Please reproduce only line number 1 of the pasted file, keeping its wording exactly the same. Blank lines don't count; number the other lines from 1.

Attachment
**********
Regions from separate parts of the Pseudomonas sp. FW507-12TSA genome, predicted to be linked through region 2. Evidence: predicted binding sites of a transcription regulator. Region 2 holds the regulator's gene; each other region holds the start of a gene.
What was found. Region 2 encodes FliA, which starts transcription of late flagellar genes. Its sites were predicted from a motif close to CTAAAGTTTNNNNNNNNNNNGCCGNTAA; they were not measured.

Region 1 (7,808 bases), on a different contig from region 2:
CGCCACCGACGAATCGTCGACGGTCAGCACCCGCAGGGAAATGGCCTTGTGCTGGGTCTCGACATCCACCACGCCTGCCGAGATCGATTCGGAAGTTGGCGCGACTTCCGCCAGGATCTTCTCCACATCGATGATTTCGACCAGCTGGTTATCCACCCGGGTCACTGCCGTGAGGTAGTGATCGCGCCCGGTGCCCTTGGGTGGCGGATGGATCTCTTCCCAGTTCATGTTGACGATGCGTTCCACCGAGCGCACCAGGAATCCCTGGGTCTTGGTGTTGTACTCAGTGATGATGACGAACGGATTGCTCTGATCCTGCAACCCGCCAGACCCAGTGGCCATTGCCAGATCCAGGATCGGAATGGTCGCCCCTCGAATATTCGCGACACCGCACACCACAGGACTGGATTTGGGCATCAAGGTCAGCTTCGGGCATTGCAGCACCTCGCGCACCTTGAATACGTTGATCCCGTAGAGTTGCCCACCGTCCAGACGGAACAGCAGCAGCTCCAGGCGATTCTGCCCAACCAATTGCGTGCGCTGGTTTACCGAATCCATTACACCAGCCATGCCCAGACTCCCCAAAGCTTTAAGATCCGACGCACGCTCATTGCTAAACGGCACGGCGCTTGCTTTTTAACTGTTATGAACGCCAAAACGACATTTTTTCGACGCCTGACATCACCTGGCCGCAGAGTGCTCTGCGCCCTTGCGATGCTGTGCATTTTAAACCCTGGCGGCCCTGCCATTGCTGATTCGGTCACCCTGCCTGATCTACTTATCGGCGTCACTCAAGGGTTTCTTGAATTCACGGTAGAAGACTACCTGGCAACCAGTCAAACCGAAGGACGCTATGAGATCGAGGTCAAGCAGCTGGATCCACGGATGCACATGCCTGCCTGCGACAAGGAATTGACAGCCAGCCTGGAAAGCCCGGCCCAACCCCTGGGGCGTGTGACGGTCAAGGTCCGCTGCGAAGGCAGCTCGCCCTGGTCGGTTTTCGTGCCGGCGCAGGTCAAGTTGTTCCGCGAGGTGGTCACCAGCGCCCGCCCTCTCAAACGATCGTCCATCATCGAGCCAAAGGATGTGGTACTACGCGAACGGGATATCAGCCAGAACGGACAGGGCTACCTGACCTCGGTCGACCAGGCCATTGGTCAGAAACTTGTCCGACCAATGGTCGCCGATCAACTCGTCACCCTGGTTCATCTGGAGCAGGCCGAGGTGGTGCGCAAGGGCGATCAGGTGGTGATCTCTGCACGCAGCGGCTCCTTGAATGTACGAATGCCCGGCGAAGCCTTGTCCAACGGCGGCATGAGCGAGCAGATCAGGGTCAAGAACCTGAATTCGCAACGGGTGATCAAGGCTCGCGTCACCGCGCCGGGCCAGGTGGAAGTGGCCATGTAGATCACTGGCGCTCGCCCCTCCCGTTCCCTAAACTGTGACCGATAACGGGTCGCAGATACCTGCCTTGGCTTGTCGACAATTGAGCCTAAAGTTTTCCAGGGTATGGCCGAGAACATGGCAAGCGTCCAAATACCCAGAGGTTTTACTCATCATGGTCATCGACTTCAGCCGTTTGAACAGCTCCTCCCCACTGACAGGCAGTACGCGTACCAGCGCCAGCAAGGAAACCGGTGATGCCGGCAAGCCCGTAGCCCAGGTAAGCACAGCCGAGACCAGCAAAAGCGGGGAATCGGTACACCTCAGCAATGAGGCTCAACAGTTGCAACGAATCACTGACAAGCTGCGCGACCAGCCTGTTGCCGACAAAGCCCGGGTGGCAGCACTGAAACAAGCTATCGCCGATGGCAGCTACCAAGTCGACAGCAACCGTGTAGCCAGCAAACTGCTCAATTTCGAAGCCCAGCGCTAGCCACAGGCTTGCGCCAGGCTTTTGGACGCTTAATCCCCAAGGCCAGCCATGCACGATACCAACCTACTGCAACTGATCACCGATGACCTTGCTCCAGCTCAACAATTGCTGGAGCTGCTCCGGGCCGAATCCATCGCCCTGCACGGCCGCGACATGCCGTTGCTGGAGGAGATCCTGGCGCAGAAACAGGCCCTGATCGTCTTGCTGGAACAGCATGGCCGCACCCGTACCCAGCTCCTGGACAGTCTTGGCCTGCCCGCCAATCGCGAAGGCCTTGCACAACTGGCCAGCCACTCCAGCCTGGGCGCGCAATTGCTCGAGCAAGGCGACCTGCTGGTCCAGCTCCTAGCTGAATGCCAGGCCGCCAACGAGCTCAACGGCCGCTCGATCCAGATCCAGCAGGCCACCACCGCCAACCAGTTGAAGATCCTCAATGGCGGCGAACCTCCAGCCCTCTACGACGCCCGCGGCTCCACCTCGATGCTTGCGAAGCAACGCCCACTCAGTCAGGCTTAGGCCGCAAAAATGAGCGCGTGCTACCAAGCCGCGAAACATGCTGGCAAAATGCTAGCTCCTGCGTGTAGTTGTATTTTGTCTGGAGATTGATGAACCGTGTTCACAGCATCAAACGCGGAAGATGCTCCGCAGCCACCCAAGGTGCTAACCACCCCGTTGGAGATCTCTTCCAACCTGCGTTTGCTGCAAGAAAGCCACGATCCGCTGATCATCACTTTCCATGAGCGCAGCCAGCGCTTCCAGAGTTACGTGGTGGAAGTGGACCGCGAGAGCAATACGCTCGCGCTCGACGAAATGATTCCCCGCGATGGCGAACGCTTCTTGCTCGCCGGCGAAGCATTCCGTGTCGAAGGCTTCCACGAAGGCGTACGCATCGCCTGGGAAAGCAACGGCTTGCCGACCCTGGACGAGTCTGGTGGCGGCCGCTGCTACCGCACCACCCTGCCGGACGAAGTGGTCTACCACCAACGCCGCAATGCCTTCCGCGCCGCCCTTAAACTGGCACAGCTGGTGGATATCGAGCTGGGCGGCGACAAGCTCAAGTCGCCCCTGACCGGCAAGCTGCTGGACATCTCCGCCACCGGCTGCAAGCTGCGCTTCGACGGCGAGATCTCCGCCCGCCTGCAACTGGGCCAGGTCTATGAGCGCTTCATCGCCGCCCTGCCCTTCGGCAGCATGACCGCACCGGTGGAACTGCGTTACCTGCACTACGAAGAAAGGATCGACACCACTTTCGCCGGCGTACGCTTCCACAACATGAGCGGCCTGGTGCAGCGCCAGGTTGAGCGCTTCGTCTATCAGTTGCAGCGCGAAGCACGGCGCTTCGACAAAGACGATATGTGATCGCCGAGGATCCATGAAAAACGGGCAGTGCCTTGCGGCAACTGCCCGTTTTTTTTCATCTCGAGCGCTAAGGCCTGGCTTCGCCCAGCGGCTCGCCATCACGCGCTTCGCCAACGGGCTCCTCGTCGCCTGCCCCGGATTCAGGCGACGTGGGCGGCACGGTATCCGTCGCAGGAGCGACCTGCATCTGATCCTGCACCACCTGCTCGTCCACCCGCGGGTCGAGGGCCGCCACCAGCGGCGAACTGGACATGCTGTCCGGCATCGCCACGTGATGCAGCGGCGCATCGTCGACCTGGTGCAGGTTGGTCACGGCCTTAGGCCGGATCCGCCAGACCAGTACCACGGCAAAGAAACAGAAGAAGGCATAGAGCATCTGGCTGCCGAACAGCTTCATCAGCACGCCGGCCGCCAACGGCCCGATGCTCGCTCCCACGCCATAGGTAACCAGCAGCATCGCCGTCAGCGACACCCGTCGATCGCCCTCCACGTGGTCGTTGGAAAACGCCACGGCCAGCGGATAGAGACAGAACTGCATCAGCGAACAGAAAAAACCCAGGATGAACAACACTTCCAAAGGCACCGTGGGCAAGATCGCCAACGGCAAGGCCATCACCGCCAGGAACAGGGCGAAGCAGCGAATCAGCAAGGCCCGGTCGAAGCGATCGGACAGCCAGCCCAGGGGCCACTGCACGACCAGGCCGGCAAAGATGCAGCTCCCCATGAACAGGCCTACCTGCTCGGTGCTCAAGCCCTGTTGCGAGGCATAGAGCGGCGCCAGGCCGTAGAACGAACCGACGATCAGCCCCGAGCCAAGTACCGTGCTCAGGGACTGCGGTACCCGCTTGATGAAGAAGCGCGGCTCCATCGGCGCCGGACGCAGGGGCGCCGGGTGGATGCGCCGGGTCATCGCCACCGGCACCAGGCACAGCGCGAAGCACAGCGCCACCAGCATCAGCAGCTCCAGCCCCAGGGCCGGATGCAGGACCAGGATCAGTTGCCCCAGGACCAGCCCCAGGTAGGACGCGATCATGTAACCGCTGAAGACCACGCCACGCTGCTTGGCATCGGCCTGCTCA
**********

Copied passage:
Regions from separate parts of the Pseudomonas sp. FW507-12TSA genome, predicted to be linked through region 2. Evidence: predicted binding sites of a transcription regulator. Region 2 holds the regulator's gene; each other region holds the start of a gene.